But it’s not the first time Gendzhev, the former Chief Mufti, has sounded the alarm bells about extremist influences in his country: on 4 August last year, Gendzhev told Info Radio that several charity foundations in Bulgaria had been training young Muslims for terrorism. Gendzhev’s accusation has never been independently confirmed.

Islamic fundamentalism, says Gendzhev, is mostly penetrating the western part of the Rhodopes Mountain, on Bulgaria’s border with Macedonia.

“About 100 students, who had earlier been sent to study at the Universities of Jordan, Sudan, and Iran are now returning to Bulgaria,” Gendzhev said, describing the situation as “an attempt to replace traditional Islam here with militant Islam.”

The Bulgarian News Agency reported on 24 September 2001, shortly after the terrorist attacks on the United States, that 60 foundations associated with Islamic fundamentalism were presently operating in Bulgaria. That figure came from Ashim Hadzhiasan, president of the Straight Path for Bulgarian Nationals of Turkish Origin Foundation.

Hadzhiasan also mentioned the name of Shaykh Abdul Kemal of Saudi Arabia, the uncle of Osama Bin Laden. Hadzhiasan said Abdul Kemal had visited Bulgaria prior to 1999 and met with members of various Islamic foundations financed by fundamentalist circles.
Chief Mufti Mehmed denied the accusations at the time, describing Hadzhiasan’s words as “pure imagination.”

“Such a thing cannot exist in Bulgaria. Bulgarian Muslims have never been--and will never be--fundamentalists. They profess traditional, moderate Islam. We will make sure to bar alien, radical beliefs and ideas,” Mehmed said.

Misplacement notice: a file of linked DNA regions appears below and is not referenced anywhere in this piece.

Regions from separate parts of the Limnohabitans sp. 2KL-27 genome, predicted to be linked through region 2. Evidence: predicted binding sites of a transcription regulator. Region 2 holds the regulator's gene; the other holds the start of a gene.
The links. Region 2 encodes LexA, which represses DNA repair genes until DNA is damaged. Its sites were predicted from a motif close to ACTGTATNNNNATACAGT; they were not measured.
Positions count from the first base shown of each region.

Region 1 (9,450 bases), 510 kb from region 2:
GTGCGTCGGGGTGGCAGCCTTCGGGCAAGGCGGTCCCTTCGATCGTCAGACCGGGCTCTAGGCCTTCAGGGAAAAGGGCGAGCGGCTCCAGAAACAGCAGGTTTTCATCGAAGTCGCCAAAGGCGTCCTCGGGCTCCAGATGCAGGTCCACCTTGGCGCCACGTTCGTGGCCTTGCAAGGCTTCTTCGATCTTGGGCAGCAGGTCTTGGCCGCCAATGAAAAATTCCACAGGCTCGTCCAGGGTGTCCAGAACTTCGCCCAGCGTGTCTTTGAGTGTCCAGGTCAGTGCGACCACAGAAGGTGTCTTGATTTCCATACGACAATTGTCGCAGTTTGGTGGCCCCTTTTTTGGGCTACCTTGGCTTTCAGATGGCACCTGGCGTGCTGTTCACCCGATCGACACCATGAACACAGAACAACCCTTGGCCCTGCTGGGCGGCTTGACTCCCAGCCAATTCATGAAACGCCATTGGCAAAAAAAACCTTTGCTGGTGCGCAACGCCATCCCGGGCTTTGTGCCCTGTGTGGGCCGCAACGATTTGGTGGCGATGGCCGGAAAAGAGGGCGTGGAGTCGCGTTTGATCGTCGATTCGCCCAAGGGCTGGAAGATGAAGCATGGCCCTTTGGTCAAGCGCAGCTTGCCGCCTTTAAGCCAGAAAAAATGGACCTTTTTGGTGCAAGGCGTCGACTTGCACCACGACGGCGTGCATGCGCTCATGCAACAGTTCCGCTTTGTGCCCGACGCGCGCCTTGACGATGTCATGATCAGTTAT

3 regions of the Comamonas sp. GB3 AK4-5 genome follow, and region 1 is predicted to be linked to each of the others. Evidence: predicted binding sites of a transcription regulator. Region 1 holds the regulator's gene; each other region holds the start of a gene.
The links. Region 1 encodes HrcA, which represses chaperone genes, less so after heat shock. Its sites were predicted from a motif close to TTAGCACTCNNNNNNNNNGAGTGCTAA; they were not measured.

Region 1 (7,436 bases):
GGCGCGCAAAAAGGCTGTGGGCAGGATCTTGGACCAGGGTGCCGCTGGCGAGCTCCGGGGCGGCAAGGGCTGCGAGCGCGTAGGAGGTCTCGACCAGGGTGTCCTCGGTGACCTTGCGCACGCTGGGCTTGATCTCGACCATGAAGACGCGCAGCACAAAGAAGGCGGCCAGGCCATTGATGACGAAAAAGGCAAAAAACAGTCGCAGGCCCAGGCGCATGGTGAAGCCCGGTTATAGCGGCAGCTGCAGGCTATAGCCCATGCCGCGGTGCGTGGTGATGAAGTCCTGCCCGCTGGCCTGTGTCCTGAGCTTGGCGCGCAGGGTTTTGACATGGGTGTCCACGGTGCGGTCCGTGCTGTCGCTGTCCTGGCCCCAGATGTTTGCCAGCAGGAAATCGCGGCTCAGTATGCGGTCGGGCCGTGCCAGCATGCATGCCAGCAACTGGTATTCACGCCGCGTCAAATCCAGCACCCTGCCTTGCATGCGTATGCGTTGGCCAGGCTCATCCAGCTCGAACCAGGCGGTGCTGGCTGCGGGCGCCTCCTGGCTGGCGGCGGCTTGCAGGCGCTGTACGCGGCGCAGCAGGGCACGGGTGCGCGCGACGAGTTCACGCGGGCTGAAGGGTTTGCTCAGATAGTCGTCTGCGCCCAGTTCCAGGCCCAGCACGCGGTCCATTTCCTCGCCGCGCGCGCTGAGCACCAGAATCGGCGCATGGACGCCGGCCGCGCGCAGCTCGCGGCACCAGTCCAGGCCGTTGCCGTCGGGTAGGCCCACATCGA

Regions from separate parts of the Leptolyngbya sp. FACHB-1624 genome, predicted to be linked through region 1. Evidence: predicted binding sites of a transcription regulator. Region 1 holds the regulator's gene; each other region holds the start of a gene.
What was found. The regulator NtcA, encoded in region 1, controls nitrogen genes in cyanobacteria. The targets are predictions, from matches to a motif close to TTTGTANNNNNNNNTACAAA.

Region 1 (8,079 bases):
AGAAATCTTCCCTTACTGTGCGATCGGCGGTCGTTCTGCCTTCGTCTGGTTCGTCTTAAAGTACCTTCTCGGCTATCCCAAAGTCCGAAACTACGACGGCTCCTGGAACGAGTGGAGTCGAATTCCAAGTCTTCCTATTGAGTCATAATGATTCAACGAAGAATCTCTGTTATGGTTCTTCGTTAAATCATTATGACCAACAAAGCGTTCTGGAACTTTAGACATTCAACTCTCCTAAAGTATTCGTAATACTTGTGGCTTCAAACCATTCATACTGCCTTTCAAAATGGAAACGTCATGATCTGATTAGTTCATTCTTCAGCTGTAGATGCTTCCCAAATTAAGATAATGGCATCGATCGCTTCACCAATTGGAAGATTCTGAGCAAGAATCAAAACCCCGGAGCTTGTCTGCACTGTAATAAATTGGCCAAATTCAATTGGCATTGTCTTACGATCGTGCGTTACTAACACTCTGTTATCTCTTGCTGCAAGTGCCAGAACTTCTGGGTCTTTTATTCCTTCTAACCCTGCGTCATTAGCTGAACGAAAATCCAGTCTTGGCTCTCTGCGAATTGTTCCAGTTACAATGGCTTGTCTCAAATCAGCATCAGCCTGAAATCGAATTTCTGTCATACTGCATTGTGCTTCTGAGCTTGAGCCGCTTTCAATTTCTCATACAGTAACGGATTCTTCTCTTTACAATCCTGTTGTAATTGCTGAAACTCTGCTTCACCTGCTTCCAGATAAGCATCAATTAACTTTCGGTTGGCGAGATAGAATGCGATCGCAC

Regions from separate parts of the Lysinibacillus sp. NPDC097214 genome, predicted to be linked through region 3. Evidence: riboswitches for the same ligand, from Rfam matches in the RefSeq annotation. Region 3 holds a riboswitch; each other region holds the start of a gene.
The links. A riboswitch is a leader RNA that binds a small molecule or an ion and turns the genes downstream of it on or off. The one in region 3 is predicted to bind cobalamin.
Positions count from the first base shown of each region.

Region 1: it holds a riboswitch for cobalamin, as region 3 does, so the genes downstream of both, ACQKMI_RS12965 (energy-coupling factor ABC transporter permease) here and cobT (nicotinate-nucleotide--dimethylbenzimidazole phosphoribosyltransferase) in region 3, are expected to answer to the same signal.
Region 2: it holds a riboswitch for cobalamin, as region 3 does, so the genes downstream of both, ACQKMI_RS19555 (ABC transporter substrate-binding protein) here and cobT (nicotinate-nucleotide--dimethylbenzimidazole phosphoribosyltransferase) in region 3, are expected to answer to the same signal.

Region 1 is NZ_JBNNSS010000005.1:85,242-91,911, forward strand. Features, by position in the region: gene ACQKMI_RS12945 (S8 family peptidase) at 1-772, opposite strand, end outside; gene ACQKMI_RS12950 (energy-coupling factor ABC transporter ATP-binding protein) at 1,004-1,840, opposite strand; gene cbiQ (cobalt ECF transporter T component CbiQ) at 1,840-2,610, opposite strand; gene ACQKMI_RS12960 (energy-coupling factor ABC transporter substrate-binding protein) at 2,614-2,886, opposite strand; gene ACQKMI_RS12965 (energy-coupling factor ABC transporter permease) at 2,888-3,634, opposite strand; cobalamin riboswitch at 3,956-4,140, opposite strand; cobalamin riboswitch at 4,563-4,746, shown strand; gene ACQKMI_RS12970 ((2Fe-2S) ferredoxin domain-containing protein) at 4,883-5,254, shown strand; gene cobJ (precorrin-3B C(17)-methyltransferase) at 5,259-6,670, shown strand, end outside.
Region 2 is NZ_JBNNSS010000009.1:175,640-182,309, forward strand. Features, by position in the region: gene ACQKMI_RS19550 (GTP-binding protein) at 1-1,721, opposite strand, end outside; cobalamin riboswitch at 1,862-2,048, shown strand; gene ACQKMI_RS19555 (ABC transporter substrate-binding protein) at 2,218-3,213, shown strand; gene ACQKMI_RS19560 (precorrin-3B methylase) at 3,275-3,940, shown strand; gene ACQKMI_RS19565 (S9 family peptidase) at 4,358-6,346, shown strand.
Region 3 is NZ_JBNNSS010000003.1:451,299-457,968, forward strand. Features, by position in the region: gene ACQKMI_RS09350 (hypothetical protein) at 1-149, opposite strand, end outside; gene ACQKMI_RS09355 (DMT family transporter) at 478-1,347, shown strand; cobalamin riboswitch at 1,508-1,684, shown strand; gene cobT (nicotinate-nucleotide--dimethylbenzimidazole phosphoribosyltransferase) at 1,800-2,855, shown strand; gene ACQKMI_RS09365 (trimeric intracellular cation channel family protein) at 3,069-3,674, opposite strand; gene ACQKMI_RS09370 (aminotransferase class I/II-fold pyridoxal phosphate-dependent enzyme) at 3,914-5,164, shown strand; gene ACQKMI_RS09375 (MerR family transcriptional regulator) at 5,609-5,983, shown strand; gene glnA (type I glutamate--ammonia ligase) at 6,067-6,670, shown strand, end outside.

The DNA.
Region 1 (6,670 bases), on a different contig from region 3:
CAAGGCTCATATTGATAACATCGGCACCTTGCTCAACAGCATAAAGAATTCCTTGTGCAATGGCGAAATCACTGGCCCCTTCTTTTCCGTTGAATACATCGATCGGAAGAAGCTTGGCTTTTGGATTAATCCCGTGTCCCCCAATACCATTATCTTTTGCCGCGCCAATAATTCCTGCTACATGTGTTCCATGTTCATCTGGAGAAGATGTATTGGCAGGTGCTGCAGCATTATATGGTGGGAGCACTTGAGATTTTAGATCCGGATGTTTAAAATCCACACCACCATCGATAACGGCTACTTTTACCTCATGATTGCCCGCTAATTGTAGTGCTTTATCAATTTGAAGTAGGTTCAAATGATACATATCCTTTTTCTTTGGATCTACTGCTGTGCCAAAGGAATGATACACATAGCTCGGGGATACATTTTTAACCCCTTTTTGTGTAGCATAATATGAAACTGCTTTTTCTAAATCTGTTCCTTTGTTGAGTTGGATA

But according to both Hadzhiasan and Gendzhev, however, the Chief Mufti’s office is not being upfront, and is well aware that foreign extremists are spreading Islamic fundamentalism in Bulgaria. Old imams, they say, are being replaced by new ones trained in the Shariat Islamic law, followed in Arab countries.

Hadzhiasan is one of the few Bulgarians who has actually met Osama Bin Laden, during a 1994 visit to Sudan, arranged by the East European Islamic Center.


One million ethnic Turks live in Bulgaria, or 8.5 percent of the country’s population. Some 13 percent of the ethnic Turks profess Islam as their faith. Around 85 percent of Bulgaria’s population is Christian.

Although a few ethnic Turkish groups had pushed for autonomy in 1989, immediately after the anti-communist revolution, the Turkish community is, for the most part, well-integrated into Bulgarian society.

Bulgaria’s recent attempts to accommodate the Turks (its largest minority) are partly due to the discomfort felt about the repressive policies the state exercised in the recent past. In 1984, two governmental decrees mandated that all Turks in Bulgaria change their names to Slavic ones. And in May 1989, the former dictator, Todor Zhivkov, urged the Turks to leave the country.

There are three legally registered Muslims schools in Bulgaria, where future Muslim clerics are trained, and one Muslim university in Sofia. Around 2,000-3,000 students passed through those schools between 1991 and 2003, studying traditional Islam.
But it is not these schools that have Gendzhev worried.

“The Bulgarian public must be alerted; the fact that we have not yet been touched by the terrorism wave only allures the terrorists. I don’t accept it when Bulgarian politicians say that everything is under control. They were calming the people down in Turkey, too, but look what happened there. We should be very careful, otherwise terrorist attacks are possible here as well,” he said.

--by Polia Alexandrova